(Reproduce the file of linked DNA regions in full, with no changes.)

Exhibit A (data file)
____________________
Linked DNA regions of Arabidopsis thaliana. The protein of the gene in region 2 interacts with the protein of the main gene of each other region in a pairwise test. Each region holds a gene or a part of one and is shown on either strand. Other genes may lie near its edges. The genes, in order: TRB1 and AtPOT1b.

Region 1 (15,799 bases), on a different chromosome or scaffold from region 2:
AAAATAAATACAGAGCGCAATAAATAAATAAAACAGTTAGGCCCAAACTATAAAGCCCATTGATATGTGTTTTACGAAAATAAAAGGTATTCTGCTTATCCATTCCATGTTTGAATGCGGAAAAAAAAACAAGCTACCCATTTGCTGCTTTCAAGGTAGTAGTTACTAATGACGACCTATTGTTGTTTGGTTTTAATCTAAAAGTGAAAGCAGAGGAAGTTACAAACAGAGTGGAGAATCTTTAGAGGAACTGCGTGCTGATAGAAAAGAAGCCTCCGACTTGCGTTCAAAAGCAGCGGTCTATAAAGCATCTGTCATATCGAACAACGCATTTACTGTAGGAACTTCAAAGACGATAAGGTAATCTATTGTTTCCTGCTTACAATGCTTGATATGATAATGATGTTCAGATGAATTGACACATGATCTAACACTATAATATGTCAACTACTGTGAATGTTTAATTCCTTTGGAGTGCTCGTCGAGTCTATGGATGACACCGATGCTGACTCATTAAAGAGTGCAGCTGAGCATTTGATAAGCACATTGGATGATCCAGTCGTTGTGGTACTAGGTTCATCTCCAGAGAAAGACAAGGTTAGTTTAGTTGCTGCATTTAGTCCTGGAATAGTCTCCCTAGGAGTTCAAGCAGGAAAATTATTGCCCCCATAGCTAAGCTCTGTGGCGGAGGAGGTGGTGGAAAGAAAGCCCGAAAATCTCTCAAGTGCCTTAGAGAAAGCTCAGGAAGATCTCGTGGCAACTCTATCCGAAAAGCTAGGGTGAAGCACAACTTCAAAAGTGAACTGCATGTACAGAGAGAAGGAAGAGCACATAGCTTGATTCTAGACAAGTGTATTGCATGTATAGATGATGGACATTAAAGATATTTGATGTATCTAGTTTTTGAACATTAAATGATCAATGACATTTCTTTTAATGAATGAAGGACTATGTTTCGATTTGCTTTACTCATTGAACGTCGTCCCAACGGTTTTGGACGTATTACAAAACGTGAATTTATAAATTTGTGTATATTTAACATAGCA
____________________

Linked DNA regions of Arabidopsis thaliana. The protein of the gene in region 2 interacts with the protein of the main gene of each other region in a pairwise test. Each region holds a gene or a part of one and is shown on either strand. Other genes may lie near its edges. The genes, in order: TRB1 and AtPOT1b.

Region 1 (15,799 bases), on a different chromosome or scaffold from region 2:
AAAATAAATACAGAGCGCAATAAATAAATAAAACAGTTAGGCCCAAACTATAAAGCCCATTGATATGTGTTTTACGAAAATAAAAGGTATTCTGCTTATCCATTCCATGTTTGAATGCGGAAAAAAAAACAAGCTACCCATTTGCTGCTTTCAAGGTAGTAGTTACTAATGACGACCTATTGTTGTTTGGTTTTAATCTAAAAGTGAAAGCAGAGGAAGTTACAAACAGAGTGGAGAATCTTTAGAGGAACTGCGTGCTGATAGAAAAGAAGCCTCCGACTTGCGTTCAAAAGCAGCGGTCTATAAAGCATCTGTCATATCGAACAACGCATTTACTGTAGGAACTTCAAAGACGATAAGGTAATCTATTGTTTCCTGCTTACAATGCTTGATATGATAATGATGTTCAGATGAATTGACACATGATCTAACACTATAATATGTCAACTACTGTGAATGTTTAATTCCTTTGGAGTGCTCGTCGAGTCTATGGATGACACCGATGCTGACTCATTAAAGAGTGCAGCTGAGCATTTGATAAGCACATTGGATGATCCAGTCGTTGTGGTACTAGGTTCATCTCCAGAGAAAGACAAGGTTAGTTTAGTTGCTGCATTTAGTCCTGGAATAGTCTCCCTAGGAGTTCAAGCAGGAAAATTATTGCCCCCATAGCTAAGCTCTGTGGCGGAGGAGGTGGTGGAAAGAAAGCCCGAAAATCTCTCAAGTGCCTTAGAGAAAGCTCAGGAAGATCTCGTGGCAACTCTATCCGAAAAGCTAGGGTGAAGCACAACTTCAAAAGTGAACTGCATGTACAGAGAGAAGGAAGAGCACATAGCTTGATTCTAGACAAGTGTATTGCATGTATAGATGATGGACATTAAAGATATTTGATGTATCTAGTTTTTGAACATTAAATGATCAATGACATTTCTTTTAATGAATGAAGGACTATGTTTCGATTTGCTTTACTCATTGAACGTCGTCCCAACGGTTTTGGACGTATTACAAAACGTGAATTTATAAATTTGTGTATATTTAACATAGCA